10.5 Air-supported roofs
10.6 Wind-tunnel methods
10.7 Case studies
10.8 Summary
References

11 Towers, chimneys and masts

11.1 Introduction
11.2 Historical
     11.2.1 Lattice towers
     11.2.2 Tall chimneys
11.3 Basic drag coefficients for tower sections
     11.3.1 Drag coefficients for solid cross-sections
     11.3.2 Drag coefficients for lattice towers
11.4 Dynamic along-wind response of tall slender towers
11.5 Cross-wind response of tall slender towers
     11.5.1 Sinusoidal excitation models
     11.5.2 Random excitation model: Vickery–Basu model
     11.5.3 Random excitation model: Hansen model
     11.5.4 Hybrid model of ESDU
     11.5.5 Comparison of predictions of cross-wind response
11.6 Cooling towers
11.7 Guyed masts
11.8 Wind turbine towers
11.9 Case studies
11.10 Summary
References

12 Bridges

12.1 Introduction

12.2 Basic force coefficients for bridges
12.3 The nature of dynamic response of long-span bridges
     12.3.1 Vortex-shedding excitation
     12.3.2 Flutter instabilities and prediction of flutter speeds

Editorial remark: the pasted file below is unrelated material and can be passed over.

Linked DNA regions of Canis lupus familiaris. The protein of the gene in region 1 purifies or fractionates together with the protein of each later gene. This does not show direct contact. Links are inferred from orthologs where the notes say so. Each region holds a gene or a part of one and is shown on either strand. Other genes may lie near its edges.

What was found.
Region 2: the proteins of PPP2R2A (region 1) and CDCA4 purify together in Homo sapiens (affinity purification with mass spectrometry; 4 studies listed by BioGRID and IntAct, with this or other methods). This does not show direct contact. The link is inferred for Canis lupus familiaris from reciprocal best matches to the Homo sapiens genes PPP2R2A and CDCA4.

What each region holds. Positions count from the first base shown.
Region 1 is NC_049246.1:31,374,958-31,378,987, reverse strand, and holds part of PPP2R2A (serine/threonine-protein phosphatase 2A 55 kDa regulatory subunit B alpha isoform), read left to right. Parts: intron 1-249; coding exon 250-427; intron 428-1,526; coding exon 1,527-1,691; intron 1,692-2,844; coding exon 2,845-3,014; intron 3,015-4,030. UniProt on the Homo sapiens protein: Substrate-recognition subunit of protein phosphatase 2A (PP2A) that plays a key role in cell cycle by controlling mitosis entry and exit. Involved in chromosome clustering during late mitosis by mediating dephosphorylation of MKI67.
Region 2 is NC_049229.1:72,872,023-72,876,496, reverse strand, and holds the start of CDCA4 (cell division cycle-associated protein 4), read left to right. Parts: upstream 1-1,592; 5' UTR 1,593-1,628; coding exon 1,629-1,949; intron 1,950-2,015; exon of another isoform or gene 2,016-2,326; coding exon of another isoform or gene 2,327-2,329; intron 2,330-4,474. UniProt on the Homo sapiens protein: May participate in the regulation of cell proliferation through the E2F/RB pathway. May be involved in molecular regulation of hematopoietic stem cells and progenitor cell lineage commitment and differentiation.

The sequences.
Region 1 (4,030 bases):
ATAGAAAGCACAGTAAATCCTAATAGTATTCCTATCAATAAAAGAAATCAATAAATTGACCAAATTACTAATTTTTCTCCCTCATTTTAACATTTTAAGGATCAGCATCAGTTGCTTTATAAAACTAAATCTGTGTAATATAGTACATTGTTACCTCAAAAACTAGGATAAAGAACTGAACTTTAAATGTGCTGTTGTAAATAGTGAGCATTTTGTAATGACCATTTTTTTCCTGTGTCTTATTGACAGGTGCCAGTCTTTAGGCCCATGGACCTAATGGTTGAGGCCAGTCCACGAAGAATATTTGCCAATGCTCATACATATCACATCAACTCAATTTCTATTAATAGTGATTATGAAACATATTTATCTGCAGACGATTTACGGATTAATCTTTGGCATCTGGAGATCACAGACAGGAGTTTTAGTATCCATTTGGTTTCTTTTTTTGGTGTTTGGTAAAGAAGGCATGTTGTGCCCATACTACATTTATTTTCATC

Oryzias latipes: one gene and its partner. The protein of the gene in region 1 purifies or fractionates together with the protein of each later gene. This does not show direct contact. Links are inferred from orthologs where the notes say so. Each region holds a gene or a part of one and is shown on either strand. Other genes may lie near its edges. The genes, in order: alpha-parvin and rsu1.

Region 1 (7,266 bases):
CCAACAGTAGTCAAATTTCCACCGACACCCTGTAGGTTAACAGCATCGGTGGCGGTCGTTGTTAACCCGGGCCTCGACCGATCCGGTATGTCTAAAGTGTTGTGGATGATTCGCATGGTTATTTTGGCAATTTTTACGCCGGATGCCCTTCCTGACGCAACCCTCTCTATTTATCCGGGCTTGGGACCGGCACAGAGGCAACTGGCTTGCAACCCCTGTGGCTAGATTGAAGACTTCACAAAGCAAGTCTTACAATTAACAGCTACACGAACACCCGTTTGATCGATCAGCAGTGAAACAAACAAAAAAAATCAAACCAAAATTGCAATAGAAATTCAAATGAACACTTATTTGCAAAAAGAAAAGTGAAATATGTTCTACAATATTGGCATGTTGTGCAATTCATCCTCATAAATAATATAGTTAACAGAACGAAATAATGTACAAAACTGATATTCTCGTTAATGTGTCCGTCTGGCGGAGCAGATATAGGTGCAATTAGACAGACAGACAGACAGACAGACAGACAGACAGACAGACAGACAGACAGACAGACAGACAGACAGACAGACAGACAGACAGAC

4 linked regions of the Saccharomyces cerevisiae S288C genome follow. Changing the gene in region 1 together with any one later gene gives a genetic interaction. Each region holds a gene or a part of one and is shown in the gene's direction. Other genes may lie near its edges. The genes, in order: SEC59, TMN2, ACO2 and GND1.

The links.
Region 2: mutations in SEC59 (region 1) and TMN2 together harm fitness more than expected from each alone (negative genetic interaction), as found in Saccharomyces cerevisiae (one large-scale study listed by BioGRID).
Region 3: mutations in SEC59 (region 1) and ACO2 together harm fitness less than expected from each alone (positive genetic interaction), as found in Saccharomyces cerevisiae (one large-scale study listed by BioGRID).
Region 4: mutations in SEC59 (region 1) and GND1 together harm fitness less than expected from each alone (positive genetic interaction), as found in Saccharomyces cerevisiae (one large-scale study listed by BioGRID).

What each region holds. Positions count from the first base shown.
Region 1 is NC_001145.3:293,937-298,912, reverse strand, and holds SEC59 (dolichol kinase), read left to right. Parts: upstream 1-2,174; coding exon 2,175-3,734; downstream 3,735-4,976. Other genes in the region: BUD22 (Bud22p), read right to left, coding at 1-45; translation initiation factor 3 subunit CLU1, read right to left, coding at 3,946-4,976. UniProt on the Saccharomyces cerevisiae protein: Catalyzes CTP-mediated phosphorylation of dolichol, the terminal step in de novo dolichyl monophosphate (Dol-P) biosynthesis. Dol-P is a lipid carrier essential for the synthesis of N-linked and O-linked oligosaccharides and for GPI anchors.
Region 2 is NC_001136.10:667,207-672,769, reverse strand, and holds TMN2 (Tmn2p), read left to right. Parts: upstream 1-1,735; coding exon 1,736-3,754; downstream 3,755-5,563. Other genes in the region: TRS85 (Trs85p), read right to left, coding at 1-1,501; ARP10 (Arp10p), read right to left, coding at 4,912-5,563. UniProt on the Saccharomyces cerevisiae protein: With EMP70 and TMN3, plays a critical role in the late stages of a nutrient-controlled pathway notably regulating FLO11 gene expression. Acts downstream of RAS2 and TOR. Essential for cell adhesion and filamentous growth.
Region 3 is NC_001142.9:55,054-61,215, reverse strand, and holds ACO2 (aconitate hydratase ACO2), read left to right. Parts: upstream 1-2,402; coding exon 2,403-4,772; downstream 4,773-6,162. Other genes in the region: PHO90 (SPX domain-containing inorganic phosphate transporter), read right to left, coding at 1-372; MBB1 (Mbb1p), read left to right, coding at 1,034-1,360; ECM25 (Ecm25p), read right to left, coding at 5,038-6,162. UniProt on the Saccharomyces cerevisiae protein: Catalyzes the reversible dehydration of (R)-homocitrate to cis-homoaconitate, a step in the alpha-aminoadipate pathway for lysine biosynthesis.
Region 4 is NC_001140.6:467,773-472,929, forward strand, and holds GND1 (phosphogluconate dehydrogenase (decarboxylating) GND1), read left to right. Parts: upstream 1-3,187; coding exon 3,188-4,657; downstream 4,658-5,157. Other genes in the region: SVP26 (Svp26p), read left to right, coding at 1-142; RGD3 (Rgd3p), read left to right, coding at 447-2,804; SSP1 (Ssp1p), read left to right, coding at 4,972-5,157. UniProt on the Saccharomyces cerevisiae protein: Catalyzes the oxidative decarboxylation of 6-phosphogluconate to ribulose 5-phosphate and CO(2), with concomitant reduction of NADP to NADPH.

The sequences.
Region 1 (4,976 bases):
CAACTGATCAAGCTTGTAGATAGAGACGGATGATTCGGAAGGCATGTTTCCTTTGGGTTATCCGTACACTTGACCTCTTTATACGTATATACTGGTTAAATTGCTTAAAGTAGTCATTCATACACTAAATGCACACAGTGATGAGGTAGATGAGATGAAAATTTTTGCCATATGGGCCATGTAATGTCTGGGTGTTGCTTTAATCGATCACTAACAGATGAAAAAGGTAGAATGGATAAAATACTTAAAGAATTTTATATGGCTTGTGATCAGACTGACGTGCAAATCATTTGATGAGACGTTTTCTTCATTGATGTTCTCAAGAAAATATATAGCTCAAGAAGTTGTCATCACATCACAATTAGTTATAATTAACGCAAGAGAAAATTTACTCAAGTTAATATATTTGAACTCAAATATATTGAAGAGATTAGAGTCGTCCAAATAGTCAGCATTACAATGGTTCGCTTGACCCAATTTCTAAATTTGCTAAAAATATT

12.3.3 Buffeting of long-span bridges
     12.3.4 Effective static load distributions
12.4 Wind-tunnel techniques
12.5 Vibration of bridge cables
     12.5.1 Rain–wind vibration
     12.5.2 Excitation mechanisms
     12.5.3 Solutions
12.6 Case studies
12.7 Summary
References

13 Transmission lines

13.1 Introduction
13.2 Structural response and calculation of wind loads
     13.2.1 Nature of the response
     13.2.2 Wind forces on conductors
     13.2.3 Span reduction factor
     13.2.4 Conductor shielding
     13.2.5 Wind forces on lattice supporting towers
13.3 Risk models for transmission line systems
     13.3.1 Tornado risk model
     13.3.2 Downburst risk model
13.4 Wind-induced vibrations of transmission lines
     13.4.1 Vortex-induced ‘aeolian’ vibration
     13.4.2 ‘Galloping’ vibrations
     13.4.3 Wake-induced vibrations of bundled conductors
     13.4.4 Turbulent buffeting
13.5 Summary
References

14 Other structures

14.1 Introduction
14.2 Walls and hoardings
     14.2.1 Single walls under normal and oblique winds